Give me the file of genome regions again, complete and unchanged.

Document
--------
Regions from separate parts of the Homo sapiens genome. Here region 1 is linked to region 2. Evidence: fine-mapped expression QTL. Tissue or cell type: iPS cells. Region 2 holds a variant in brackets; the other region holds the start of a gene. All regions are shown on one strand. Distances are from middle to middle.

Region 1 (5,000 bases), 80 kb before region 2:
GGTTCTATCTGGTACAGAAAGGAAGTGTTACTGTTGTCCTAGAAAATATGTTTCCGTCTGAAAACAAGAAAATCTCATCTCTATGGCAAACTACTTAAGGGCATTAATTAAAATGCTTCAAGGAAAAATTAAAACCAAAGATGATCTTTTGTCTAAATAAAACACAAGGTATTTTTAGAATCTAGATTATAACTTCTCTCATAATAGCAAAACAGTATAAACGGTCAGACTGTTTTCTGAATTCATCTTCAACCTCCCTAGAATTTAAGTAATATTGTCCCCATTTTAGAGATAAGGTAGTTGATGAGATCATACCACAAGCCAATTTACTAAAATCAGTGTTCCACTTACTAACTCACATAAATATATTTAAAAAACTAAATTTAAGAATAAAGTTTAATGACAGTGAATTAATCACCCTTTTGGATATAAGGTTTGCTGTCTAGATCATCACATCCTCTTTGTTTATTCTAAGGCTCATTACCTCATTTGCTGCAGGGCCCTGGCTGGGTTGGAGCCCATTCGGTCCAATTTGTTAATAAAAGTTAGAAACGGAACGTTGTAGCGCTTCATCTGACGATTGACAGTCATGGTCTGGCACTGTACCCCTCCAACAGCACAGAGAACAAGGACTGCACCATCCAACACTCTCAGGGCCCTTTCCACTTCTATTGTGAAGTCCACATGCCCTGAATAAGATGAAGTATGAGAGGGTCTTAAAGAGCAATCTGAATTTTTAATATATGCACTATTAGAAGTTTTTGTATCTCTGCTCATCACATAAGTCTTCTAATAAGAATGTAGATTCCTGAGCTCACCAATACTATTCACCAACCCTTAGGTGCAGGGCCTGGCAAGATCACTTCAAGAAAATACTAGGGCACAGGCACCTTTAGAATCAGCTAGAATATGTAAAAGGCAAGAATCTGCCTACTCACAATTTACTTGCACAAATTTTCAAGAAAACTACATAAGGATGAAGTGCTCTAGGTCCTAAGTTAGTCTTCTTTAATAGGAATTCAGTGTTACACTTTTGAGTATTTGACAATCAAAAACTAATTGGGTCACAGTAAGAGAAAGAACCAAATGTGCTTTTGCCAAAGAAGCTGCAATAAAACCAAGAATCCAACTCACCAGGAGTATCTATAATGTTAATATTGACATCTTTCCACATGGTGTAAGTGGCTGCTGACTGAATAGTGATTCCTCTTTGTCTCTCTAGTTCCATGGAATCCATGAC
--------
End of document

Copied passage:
Regions from separate parts of the Homo sapiens genome. Here region 1 is linked to region 2. Evidence: fine-mapped expression QTL. Tissue or cell type: iPS cells. Region 2 holds a variant in brackets; the other region holds the start of a gene. All regions are shown on one strand. Distances are from middle to middle.

Region 1 (5,000 bases), 80 kb before region 2:
GGTTCTATCTGGTACAGAAAGGAAGTGTTACTGTTGTCCTAGAAAATATGTTTCCGTCTGAAAACAAGAAAATCTCATCTCTATGGCAAACTACTTAAGGGCATTAATTAAAATGCTTCAAGGAAAAATTAAAACCAAAGATGATCTTTTGTCTAAATAAAACACAAGGTATTTTTAGAATCTAGATTATAACTTCTCTCATAATAGCAAAACAGTATAAACGGTCAGACTGTTTTCTGAATTCATCTTCAACCTCCCTAGAATTTAAGTAATATTGTCCCCATTTTAGAGATAAGGTAGTTGATGAGATCATACCACAAGCCAATTTACTAAAATCAGTGTTCCACTTACTAACTCACATAAATATATTTAAAAAACTAAATTTAAGAATAAAGTTTAATGACAGTGAATTAATCACCCTTTTGGATATAAGGTTTGCTGTCTAGATCATCACATCCTCTTTGTTTATTCTAAGGCTCATTACCTCATTTGCTGCAGGGCCCTGGCTGGGTTGGAGCCCATTCGGTCCAATTTGTTAATAAAAGTTAGAAACGGAACGTTGTAGCGCTTCATCTGACGATTGACAGTCATGGTCTGGCACTGTACCCCTCCAACAGCACAGAGAACAAGGACTGCACCATCCAACACTCTCAGGGCCCTTTCCACTTCTATTGTGAAGTCCACATGCCCTGAATAAGATGAAGTATGAGAGGGTCTTAAAGAGCAATCTGAATTTTTAATATATGCACTATTAGAAGTTTTTGTATCTCTGCTCATCACATAAGTCTTCTAATAAGAATGTAGATTCCTGAGCTCACCAATACTATTCACCAACCCTTAGGTGCAGGGCCTGGCAAGATCACTTCAAGAAAATACTAGGGCACAGGCACCTTTAGAATCAGCTAGAATATGTAAAAGGCAAGAATCTGCCTACTCACAATTTACTTGCACAAATTTTCAAGAAAACTACATAAGGATGAAGTGCTCTAGGTCCTAAGTTAGTCTTCTTTAATAGGAATTCAGTGTTACACTTTTGAGTATTTGACAATCAAAAACTAATTGGGTCACAGTAAGAGAAAGAACCAAATGTGCTTTTGCCAAAGAAGCTGCAATAAAACCAAGAATCCAACTCACCAGGAGTATCTATAATGTTAATATTGACATCTTTCCACATGGTGTAAGTGGCTGCTGACTGAATAGTGATTCCTCTTTGTCTCTCTAGTTCCATGGAATCCATGAC